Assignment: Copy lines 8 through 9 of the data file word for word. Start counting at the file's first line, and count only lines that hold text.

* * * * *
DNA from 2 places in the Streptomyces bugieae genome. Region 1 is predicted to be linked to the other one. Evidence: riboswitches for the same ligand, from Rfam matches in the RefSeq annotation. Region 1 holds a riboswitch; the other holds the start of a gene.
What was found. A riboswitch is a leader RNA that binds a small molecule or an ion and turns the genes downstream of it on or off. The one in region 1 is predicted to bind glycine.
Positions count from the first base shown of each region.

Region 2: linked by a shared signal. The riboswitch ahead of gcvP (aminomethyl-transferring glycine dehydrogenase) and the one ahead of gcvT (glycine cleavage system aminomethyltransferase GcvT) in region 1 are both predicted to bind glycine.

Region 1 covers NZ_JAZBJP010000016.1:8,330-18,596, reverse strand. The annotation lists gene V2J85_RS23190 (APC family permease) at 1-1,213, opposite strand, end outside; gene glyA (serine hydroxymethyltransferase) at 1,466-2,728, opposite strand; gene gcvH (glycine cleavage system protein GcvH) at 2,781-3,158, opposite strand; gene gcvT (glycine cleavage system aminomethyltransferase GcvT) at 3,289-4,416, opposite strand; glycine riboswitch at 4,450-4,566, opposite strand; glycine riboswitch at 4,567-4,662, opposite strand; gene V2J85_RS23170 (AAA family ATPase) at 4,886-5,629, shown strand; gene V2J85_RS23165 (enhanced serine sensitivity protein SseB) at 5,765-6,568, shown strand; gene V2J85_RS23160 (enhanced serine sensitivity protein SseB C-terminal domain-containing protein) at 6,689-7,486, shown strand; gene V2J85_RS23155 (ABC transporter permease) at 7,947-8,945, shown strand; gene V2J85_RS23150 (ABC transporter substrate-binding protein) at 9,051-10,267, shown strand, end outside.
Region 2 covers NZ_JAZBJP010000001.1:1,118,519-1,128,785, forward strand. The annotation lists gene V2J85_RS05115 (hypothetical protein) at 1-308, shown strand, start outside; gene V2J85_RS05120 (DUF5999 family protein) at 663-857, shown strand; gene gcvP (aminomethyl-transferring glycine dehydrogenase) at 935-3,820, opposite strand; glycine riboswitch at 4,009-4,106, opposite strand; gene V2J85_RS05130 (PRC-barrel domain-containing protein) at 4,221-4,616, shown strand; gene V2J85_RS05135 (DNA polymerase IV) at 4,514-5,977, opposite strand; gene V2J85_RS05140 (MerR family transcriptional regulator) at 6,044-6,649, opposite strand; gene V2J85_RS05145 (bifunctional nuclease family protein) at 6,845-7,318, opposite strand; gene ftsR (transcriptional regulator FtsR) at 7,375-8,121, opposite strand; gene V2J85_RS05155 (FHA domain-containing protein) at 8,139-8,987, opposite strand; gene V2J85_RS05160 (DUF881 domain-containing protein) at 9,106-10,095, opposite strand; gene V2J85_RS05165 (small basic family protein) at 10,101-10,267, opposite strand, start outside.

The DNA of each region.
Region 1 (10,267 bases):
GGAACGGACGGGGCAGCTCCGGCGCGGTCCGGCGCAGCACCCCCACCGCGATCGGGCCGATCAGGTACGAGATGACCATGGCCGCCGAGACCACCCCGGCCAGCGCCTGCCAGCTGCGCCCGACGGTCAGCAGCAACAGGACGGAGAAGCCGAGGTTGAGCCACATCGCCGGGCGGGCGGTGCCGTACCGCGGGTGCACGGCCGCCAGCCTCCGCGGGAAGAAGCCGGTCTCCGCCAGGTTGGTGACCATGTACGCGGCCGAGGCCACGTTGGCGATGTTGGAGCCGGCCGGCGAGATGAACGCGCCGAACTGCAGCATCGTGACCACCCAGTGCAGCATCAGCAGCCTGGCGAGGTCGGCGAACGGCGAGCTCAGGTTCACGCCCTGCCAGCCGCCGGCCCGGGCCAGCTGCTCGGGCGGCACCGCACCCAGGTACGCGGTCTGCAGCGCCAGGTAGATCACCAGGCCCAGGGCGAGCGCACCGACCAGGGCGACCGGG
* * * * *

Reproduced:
Region 1 (10,267 bases):
GGAACGGACGGGGCAGCTCCGGCGCGGTCCGGCGCAGCACCCCCACCGCGATCGGGCCGATCAGGTACGAGATGACCATGGCCGCCGAGACCACCCCGGCCAGCGCCTGCCAGCTGCGCCCGACGGTCAGCAGCAACAGGACGGAGAAGCCGAGGTTGAGCCACATCGCCGGGCGGGCGGTGCCGTACCGCGGGTGCACGGCCGCCAGCCTCCGCGGGAAGAAGCCGGTCTCCGCCAGGTTGGTGACCATGTACGCGGCCGAGGCCACGTTGGCGATGTTGGAGCCGGCCGGCGAGATGAACGCGCCGAACTGCAGCATCGTGACCACCCAGTGCAGCATCAGCAGCCTGGCGAGGTCGGCGAACGGCGAGCTCAGGTTCACGCCCTGCCAGCCGCCGGCCCGGGCCAGCTGCTCGGGCGGCACCGCACCCAGGTACGCGGTCTGCAGCGCCAGGTAGATCACCAGGCCCAGGGCGAGCGCACCGACCAGGGCGACCGGG